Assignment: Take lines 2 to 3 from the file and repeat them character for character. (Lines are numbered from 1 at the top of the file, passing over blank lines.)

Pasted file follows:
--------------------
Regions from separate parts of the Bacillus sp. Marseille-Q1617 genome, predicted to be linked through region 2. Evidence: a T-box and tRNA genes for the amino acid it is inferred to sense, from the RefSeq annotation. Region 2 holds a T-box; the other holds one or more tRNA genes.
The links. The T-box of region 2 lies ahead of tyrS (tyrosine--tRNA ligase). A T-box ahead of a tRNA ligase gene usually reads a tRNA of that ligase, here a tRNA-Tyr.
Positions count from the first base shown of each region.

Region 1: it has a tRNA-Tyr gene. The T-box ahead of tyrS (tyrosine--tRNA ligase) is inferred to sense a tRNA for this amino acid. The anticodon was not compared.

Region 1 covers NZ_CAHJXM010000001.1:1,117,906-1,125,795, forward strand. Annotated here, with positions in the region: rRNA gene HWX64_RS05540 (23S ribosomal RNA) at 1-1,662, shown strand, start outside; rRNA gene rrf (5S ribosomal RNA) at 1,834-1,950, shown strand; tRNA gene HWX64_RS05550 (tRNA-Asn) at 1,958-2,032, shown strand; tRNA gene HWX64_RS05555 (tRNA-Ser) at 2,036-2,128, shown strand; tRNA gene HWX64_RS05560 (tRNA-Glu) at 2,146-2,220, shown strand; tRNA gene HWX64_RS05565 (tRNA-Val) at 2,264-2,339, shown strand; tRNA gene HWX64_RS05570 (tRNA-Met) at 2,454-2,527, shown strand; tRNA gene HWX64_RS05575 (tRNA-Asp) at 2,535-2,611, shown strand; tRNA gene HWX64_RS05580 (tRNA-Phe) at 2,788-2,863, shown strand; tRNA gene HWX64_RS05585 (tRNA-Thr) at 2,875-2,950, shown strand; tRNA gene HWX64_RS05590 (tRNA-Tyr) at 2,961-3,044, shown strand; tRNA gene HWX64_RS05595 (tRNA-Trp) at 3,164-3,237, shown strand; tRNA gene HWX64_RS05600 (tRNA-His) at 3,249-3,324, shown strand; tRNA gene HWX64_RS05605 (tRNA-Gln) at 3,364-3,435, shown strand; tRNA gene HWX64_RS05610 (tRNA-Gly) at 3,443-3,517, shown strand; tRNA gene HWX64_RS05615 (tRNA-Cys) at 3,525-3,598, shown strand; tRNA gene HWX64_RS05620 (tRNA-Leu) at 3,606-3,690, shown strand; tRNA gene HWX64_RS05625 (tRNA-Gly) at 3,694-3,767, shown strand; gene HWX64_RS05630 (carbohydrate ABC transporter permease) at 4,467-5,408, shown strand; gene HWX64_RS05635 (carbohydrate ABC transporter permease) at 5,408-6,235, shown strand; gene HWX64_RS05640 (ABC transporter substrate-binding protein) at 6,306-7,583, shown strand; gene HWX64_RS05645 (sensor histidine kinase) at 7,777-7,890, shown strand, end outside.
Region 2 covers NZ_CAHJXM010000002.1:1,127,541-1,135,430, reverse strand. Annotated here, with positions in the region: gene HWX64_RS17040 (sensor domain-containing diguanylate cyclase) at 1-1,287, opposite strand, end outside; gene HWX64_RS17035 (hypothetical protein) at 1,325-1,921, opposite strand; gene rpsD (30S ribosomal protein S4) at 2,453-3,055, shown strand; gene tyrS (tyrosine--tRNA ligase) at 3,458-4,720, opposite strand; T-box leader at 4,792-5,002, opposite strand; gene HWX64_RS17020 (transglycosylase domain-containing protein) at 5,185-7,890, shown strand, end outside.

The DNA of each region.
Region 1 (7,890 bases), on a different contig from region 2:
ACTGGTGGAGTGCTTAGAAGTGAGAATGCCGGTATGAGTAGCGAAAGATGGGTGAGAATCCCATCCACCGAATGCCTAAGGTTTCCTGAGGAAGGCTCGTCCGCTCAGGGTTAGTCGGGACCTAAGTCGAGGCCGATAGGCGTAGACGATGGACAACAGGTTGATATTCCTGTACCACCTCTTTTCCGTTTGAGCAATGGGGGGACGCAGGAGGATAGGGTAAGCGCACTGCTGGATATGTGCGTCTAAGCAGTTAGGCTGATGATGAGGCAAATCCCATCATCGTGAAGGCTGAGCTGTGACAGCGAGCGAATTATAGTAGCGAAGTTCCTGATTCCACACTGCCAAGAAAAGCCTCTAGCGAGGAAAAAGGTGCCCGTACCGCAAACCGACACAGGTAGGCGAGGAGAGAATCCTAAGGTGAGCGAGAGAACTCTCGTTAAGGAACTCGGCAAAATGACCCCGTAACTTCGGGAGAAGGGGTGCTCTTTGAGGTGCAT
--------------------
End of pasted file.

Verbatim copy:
The links. The T-box of region 2 lies ahead of tyrS (tyrosine--tRNA ligase). A T-box ahead of a tRNA ligase gene usually reads a tRNA of that ligase, here a tRNA-Tyr.
Positions count from the first base shown of each region.